No. 13 Nashville
Long before the Grand Ole Opry came to town, Nashville was known as the Athens of the South, with its well-heeled and distinctly un-hillbilly crowd. Today, the foodie culture sometimes attracts celebrities; at sushi bar Virago, in the Gulch, you might see famous residents like Nicole Kidman or Sheryl Crow. Nashville also extends the red carpet to compulsive email-checkers: it won the survey for its excellent wireless coverage.
14 (tie) Kansas City, MO
The city’s trio of big museums and the Kauffman Center—home to the city’s symphony, ballet, and opera—are proof that this city cares about more than just its famed barbecue. And while such cultural attractions are indeed state of the art, they remain accessible; Kansas City won the survey for affordability.
No. 14 (tie) Philadelphia
The home of the Liberty Bell showcases plenty of historic pomp: you can tuck into a braised rabbit at the City Tavern, where George Washington and other founding fathers once dined. Today’s up-and-comers, meanwhile, mingle on the outdoor cocktail lounges facing Rittenhouse Square, or down in South Philly’s Passyunk Square. The city’s most prevailing “haughtiness,” however, may involve face paint and foam fingers: the locals ranked highly for being sports-crazed.
No. 16 Los Angeles
The city that gave the world both Hollywood and Rodeo Drive managed to land outside the snooty top 10—perhaps because readers found its cultural offerings to be too mainstream. For some A-list people-watching, book a table at one of the city’s best hotel restaurants, such as Culina, at the Four Seasons in Beverly Hills, or the revamped Wolfgang Puck at Hotel Bel-Air. Just remember: on the city’s congested freeways, right-of-way may be determined by your most recent box-office earnings.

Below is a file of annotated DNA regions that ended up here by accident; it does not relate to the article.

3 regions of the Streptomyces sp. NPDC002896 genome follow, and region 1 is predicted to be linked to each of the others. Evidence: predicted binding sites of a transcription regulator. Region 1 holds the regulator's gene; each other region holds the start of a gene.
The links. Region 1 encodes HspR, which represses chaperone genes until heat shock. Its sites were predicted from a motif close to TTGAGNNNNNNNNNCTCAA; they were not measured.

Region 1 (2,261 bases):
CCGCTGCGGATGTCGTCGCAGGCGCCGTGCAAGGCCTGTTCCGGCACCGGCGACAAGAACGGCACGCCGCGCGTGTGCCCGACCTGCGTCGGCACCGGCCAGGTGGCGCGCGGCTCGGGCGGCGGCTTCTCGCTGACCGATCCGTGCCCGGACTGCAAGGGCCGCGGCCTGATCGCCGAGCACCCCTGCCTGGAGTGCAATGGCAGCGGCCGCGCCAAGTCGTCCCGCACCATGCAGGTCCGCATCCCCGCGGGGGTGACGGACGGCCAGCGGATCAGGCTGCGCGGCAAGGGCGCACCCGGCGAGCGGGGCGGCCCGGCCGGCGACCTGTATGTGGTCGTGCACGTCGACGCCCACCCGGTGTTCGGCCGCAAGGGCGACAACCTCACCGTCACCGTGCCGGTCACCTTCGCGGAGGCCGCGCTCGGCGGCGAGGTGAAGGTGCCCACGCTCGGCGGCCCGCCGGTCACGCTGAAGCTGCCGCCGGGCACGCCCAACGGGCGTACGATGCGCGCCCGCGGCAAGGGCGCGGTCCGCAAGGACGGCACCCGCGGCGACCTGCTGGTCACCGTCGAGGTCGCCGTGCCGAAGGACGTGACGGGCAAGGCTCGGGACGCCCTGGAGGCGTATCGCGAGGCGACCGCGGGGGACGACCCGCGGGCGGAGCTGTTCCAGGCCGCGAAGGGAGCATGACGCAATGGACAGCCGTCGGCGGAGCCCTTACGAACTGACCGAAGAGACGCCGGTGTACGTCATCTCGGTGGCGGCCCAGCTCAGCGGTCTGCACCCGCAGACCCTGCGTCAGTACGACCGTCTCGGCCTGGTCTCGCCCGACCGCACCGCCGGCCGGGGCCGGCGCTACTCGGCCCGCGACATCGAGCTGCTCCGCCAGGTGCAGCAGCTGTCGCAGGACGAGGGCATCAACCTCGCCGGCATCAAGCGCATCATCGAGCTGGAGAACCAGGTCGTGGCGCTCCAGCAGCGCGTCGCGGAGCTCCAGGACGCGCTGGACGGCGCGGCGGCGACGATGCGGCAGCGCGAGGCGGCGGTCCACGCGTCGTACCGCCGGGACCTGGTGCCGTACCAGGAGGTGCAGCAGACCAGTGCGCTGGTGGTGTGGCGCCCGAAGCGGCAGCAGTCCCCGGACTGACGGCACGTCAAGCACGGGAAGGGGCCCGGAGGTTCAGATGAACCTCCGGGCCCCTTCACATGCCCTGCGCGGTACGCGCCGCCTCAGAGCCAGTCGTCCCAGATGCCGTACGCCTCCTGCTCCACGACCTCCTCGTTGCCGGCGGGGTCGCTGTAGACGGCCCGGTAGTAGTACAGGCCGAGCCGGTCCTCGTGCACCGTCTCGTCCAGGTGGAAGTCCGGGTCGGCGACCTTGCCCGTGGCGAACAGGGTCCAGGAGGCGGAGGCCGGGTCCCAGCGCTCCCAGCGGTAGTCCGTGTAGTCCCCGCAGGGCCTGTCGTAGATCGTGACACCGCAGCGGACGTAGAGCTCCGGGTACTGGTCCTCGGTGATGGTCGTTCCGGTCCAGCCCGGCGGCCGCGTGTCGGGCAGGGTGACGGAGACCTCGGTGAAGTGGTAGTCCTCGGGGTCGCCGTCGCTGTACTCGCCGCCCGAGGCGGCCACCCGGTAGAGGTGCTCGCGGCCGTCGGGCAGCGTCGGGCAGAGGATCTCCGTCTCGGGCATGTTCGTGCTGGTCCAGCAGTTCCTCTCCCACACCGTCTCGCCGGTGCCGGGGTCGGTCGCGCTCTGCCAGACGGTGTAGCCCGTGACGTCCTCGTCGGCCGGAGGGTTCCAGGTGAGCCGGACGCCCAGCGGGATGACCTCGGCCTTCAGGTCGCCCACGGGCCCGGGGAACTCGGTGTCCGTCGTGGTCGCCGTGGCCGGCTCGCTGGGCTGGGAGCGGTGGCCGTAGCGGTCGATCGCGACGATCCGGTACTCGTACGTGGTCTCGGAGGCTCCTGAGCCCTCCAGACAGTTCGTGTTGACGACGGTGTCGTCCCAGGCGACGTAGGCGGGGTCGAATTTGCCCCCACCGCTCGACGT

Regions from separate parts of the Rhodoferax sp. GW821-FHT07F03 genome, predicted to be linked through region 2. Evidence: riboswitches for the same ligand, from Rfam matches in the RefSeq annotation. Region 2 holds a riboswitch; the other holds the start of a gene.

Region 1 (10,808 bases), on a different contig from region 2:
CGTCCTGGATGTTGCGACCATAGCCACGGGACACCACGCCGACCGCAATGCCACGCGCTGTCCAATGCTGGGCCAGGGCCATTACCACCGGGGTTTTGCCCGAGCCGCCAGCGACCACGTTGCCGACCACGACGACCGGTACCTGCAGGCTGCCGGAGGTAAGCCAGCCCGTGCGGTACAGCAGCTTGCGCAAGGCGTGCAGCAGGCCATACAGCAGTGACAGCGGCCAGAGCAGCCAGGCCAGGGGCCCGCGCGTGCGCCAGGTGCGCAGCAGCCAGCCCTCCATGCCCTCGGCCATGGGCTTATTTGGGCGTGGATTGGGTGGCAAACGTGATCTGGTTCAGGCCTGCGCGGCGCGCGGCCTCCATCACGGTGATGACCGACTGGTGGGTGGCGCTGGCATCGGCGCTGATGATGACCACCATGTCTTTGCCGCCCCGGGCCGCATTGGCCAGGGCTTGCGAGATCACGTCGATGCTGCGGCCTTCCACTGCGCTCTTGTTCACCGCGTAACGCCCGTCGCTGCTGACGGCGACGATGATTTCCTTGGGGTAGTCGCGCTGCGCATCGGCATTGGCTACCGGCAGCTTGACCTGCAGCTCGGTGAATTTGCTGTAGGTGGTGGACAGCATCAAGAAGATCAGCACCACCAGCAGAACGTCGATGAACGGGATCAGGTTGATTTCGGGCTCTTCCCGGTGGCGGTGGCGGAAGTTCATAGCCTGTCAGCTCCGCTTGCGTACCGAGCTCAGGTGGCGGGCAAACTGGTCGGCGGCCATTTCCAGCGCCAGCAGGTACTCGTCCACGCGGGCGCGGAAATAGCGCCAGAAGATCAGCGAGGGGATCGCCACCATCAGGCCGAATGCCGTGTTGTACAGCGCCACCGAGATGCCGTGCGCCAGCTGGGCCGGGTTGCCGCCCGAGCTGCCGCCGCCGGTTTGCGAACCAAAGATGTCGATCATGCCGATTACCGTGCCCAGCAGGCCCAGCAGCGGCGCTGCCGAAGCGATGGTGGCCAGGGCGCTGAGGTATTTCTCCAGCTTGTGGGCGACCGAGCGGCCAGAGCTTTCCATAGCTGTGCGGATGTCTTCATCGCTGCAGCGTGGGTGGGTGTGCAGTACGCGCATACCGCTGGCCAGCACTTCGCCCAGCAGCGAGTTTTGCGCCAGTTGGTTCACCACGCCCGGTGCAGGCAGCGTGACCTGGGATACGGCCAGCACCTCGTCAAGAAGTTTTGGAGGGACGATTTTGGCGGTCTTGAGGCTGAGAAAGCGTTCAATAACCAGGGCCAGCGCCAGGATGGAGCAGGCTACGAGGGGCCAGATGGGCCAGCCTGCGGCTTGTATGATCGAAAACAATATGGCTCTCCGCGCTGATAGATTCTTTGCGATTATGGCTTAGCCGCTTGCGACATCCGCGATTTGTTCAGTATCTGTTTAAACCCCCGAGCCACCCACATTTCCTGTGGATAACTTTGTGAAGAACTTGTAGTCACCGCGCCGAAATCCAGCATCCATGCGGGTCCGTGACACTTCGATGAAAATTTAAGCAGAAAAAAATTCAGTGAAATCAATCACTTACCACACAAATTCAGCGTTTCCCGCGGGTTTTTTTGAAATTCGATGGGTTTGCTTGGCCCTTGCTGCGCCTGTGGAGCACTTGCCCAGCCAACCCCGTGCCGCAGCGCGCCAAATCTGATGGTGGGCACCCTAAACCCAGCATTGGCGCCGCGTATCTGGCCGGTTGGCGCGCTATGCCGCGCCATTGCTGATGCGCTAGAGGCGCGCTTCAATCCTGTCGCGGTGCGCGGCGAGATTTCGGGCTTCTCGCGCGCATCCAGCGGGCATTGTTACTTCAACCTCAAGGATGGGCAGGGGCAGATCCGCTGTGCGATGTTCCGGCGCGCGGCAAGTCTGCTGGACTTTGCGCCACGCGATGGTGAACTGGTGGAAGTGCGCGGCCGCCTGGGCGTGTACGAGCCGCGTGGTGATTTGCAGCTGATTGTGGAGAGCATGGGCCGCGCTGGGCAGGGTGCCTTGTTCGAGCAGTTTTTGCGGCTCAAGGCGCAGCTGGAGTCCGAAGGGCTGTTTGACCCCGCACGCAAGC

No. 17 Houston
A combination of a rich arts tradition and luxury shopping helped this oil town rub shoulders with the nation’s snobbiest. To shop like a socialite, check out Abejas, Dao Chloe Dao, or—for a little cowboy bling—Pinto Ranch. (You can also buy lots of designer look-alikes on Harwin Drive.) Some would say, however, that Houston is not so effete: the city ranked in the top 10 for its jumbo, unfussy burgers.
No. 18 Portland, ME
The Old Port is a great place to be a beer snob: check out Novare Res Bier Café, which boasts 500 different kinds of bottles and 25 taps. Readers may have found the quaint Maine city a tad exclusive—it ranked poorly for varied hotel options—yet they did deem Portland very welcoming in one way: it won the survey for feeling safe.
No. 19 Austin, TX
Rivals have long labeled the students at the University of Texas as “tea sippers,” and the whole city resonates with a brainy, offbeat vibe. While the hipsters hang out in East Austin, it’s hard to beat downtown’s Driskill Hotel, the former home of a cattle baron, for grande dame charm: it also offers easy access to Sixth Street’s music scene and overall wild side.
No. 20 San Juan, PR
This island city can boast about its high caliber of shopping and dining, as well as stylish locals. Coffee aficionados, meanwhile, won’t want to leave town without picking up some beans from Old San Juan’s Finca Cialitos or Cuatro Sombras. The most coveted time of year to be here, according to the survey, is New Year’s Eve.